Thursday, December 22, 2011

Rattlesnakes of the Eastern United States

The sound of a loud, warning buzz is something that strikes fear into most people. For me, there isn't a more welcome sound to hear in the field. Rattlesnakes are a highly evolved group of pitvipers which have taken defensive adaptation to a whole new level in the form of their rattle. This group is one that has fascinated me since I was very young, and I've been fortunate enough to encounter most of the species which inhabit the eastern United States. Rattlesnakes inhabit a complex mosaic of habitats in the eastern United States, with some species being found coastal plain pine forests, others in the rocky ridges of the Appalachians, and others inhabiting the bogs and fens of the Midwest. The eastern half of the country is home to two of the largest and two of the smallest rattlesnake species endemic to North America. As I'm likely heading to Florida within a week or two and have a chance of seeing two of the species, I thought it would be fun to chronicle the rattlesnakes which inhabit the eastern United States and the specific habitats in which they inhabit. In lieu of a likely trip to Florida, I'll begin with the southeastern United States and the largest and smallest rattlesnake species found in the world.

The Southeast
The southeastern United States is comprised of a mosaic of xeric habitats which include pine flatwoods, maritime forest, oak hammock, sandhills, and lowland habitats such as sloughs and cypress and tupelo swamps. The coastal plain is home to three rattlesnake species; one which is the the smallest species in the the world, and the other two species are two of the largest. Fire is an important ecological component of these ecosystems, and historically it is responsible for the rebirth and overall ecological health of coastal plain forests. Sadly, much of this once extensive landscape has been cleared due to human development. As the habitat has disappeared, so have the rattlesnakes.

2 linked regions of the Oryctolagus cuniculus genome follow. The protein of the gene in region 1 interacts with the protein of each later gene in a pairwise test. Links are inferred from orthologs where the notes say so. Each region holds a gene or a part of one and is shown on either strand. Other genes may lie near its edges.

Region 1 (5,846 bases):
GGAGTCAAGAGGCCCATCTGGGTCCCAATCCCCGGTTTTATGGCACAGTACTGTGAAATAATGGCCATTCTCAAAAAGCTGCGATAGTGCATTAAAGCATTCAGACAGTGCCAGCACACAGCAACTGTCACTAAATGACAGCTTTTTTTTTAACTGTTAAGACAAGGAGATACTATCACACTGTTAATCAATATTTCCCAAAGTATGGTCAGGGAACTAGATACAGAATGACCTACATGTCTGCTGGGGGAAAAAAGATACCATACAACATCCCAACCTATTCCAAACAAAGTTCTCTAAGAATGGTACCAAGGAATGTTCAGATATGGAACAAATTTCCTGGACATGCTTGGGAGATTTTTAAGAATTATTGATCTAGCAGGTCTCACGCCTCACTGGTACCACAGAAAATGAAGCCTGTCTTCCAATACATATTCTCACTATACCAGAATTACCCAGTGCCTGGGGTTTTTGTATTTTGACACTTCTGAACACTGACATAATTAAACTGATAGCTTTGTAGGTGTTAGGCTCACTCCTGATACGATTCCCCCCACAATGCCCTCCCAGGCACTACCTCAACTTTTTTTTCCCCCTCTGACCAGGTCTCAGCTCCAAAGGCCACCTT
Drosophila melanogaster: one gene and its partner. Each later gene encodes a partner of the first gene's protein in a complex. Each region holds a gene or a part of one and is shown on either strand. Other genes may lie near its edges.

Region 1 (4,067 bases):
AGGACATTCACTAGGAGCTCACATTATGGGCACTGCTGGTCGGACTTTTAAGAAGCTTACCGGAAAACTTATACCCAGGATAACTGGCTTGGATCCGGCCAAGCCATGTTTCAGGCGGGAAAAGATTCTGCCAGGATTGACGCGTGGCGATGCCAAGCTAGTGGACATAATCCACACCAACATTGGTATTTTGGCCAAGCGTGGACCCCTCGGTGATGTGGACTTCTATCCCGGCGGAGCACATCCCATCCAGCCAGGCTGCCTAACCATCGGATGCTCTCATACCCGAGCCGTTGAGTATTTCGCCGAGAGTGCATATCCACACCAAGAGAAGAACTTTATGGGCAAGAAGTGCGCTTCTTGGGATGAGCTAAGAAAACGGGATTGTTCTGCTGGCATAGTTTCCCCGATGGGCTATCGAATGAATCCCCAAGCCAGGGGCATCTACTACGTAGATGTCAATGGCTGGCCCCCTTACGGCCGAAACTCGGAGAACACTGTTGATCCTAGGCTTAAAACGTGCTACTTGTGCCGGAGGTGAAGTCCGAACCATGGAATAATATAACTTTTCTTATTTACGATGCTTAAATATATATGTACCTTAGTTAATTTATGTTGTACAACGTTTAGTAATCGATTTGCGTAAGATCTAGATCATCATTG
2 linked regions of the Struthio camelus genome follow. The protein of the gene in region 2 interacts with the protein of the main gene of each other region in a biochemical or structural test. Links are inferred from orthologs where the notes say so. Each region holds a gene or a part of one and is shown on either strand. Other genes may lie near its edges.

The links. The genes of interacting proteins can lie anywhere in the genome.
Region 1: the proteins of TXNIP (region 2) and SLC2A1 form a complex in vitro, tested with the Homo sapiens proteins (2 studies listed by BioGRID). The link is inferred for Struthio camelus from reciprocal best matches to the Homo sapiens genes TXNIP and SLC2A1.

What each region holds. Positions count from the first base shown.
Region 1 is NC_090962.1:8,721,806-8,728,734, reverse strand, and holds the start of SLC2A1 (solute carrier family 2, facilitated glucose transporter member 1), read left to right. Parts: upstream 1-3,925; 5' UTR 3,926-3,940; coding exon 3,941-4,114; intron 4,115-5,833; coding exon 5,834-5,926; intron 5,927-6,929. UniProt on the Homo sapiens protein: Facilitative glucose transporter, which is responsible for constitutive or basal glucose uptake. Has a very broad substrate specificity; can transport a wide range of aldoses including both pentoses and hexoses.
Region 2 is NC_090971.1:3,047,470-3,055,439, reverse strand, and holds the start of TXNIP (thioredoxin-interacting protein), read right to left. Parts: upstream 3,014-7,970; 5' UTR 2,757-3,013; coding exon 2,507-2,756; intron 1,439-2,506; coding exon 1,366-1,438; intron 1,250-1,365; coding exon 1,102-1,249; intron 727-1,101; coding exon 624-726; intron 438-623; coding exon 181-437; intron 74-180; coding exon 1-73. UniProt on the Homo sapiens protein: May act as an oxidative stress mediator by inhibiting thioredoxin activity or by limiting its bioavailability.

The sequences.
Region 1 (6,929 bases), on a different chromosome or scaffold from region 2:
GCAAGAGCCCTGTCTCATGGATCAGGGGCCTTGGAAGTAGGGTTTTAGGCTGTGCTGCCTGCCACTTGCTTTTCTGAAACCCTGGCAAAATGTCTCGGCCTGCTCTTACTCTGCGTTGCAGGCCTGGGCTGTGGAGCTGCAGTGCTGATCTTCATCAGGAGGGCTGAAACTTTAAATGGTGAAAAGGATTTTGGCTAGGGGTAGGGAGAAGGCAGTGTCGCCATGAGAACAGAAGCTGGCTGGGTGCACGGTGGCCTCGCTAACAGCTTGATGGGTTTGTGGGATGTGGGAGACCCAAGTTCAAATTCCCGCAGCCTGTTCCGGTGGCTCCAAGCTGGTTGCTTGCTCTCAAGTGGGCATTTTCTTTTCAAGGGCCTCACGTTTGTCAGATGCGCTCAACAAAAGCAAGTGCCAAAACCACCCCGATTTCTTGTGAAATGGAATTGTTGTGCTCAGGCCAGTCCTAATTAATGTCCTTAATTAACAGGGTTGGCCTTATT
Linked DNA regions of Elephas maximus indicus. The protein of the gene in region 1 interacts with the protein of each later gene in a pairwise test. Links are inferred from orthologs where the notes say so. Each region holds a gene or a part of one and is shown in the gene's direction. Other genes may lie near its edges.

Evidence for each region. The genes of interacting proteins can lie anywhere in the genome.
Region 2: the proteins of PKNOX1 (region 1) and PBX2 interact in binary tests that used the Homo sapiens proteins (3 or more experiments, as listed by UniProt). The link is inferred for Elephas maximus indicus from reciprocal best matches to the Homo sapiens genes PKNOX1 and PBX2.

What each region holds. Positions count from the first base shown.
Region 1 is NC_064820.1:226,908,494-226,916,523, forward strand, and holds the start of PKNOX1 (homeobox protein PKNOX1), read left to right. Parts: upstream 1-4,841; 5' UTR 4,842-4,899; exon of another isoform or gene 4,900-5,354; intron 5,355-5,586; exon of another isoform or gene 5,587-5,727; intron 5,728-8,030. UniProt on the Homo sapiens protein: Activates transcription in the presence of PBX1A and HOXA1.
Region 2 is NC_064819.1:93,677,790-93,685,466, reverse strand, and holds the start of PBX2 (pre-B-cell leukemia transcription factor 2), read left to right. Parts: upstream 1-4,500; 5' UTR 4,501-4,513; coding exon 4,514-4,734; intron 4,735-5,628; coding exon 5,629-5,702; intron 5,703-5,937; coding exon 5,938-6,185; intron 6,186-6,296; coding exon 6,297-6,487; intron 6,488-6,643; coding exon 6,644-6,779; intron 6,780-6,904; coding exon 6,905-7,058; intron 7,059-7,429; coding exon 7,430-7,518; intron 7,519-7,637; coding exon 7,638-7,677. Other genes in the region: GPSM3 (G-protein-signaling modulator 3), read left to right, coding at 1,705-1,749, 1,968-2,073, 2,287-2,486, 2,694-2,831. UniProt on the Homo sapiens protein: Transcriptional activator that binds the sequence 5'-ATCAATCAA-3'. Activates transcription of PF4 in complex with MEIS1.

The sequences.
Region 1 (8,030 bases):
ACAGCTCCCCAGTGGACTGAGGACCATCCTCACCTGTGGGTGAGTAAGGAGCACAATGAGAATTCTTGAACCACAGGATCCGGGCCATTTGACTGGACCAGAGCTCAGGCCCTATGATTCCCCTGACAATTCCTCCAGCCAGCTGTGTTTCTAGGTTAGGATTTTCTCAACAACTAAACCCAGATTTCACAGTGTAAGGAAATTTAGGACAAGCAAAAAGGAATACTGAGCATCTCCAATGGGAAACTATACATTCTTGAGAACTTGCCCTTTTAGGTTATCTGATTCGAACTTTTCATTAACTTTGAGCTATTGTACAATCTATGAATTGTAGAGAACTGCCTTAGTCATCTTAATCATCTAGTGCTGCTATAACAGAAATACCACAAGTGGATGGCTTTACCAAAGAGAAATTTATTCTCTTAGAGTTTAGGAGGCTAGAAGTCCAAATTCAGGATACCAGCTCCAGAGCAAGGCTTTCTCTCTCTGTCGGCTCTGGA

Although much of the formal coastal plain forest has been lost, there is still large pockets of it that remain. One species has weathered the storm of urban development better than the others, and that species is the Pigmy Rattlesnake. The Pigmy Rattlesnake is comprised of three subspecies, the Dusky Pigmy (Sistrurus miliarius barbouri), the Carolina Pigmy (Sistrurus m. miliarius), and the Western Pigmy (Sistrurus miliarius streckeri). Pigmies are generally associated with pine flatwoods near a water source, but they may be found in just about any habitat. They are by far the most abundant rattlesnake species in the southeast and because of this come into contact with humans on a regular basis.